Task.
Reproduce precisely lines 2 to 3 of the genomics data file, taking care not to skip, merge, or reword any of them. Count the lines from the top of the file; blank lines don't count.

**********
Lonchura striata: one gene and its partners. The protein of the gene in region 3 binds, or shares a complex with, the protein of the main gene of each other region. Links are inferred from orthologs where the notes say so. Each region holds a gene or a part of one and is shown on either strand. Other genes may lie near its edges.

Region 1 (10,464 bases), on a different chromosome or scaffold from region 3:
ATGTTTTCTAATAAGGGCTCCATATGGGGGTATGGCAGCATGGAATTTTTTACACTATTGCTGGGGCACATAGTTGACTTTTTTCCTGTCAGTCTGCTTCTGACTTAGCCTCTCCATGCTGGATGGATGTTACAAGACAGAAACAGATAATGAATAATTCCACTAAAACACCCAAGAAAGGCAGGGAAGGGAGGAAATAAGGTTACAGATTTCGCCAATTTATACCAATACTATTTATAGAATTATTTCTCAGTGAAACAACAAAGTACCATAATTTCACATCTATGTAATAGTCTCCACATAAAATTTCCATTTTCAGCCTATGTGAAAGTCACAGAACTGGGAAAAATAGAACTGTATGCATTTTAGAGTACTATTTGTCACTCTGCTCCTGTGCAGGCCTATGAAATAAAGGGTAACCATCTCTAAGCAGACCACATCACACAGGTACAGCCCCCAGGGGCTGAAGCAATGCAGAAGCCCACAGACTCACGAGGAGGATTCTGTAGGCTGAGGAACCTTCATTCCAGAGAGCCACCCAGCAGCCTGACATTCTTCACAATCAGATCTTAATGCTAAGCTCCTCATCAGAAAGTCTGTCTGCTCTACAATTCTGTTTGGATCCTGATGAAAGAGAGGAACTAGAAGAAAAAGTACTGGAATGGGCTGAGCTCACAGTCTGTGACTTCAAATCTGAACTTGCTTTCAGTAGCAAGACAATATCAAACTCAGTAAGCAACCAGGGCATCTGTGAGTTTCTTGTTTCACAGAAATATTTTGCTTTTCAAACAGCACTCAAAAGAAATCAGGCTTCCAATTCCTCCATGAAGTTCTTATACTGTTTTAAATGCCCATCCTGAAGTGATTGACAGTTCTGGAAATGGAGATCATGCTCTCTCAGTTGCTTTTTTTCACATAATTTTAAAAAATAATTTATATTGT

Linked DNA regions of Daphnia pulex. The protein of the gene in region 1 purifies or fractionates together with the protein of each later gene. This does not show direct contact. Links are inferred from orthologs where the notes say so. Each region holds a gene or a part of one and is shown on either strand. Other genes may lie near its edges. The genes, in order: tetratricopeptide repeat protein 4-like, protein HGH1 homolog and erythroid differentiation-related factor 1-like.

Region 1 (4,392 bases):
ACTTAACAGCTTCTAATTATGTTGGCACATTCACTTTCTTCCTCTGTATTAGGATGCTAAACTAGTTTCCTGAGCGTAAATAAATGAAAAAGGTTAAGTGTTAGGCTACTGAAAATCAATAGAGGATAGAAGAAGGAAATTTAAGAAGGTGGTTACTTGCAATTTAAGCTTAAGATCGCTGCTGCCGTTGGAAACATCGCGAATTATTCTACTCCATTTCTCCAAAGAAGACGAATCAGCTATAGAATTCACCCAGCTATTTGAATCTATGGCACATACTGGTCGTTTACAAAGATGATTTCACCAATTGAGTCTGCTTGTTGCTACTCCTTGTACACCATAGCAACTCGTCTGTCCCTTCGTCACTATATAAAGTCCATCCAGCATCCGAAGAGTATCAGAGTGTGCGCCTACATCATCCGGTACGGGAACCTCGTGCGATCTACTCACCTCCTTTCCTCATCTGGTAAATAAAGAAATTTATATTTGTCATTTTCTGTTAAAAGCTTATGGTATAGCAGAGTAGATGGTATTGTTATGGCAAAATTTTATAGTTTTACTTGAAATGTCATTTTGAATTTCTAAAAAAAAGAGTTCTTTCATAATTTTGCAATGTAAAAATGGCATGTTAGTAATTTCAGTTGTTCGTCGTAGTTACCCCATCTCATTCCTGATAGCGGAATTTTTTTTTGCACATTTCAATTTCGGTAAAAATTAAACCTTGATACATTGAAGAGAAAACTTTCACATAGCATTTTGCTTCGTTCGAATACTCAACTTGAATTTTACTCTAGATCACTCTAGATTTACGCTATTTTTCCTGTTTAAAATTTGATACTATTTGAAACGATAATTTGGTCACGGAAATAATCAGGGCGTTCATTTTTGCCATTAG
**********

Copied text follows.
Region 1 (10,464 bases), on a different chromosome or scaffold from region 3:
ATGTTTTCTAATAAGGGCTCCATATGGGGGTATGGCAGCATGGAATTTTTTACACTATTGCTGGGGCACATAGTTGACTTTTTTCCTGTCAGTCTGCTTCTGACTTAGCCTCTCCATGCTGGATGGATGTTACAAGACAGAAACAGATAATGAATAATTCCACTAAAACACCCAAGAAAGGCAGGGAAGGGAGGAAATAAGGTTACAGATTTCGCCAATTTATACCAATACTATTTATAGAATTATTTCTCAGTGAAACAACAAAGTACCATAATTTCACATCTATGTAATAGTCTCCACATAAAATTTCCATTTTCAGCCTATGTGAAAGTCACAGAACTGGGAAAAATAGAACTGTATGCATTTTAGAGTACTATTTGTCACTCTGCTCCTGTGCAGGCCTATGAAATAAAGGGTAACCATCTCTAAGCAGACCACATCACACAGGTACAGCCCCCAGGGGCTGAAGCAATGCAGAAGCCCACAGACTCACGAGGAGGATTCTGTAGGCTGAGGAACCTTCATTCCAGAGAGCCACCCAGCAGCCTGACATTCTTCACAATCAGATCTTAATGCTAAGCTCCTCATCAGAAAGTCTGTCTGCTCTACAATTCTGTTTGGATCCTGATGAAAGAGAGGAACTAGAAGAAAAAGTACTGGAATGGGCTGAGCTCACAGTCTGTGACTTCAAATCTGAACTTGCTTTCAGTAGCAAGACAATATCAAACTCAGTAAGCAACCAGGGCATCTGTGAGTTTCTTGTTTCACAGAAATATTTTGCTTTTCAAACAGCACTCAAAAGAAATCAGGCTTCCAATTCCTCCATGAAGTTCTTATACTGTTTTAAATGCCCATCCTGAAGTGATTGACAGTTCTGGAAATGGAGATCATGCTCTCTCAGTTGCTTTTTTTCACATAATTTTAAAAAATAATTTATATTGT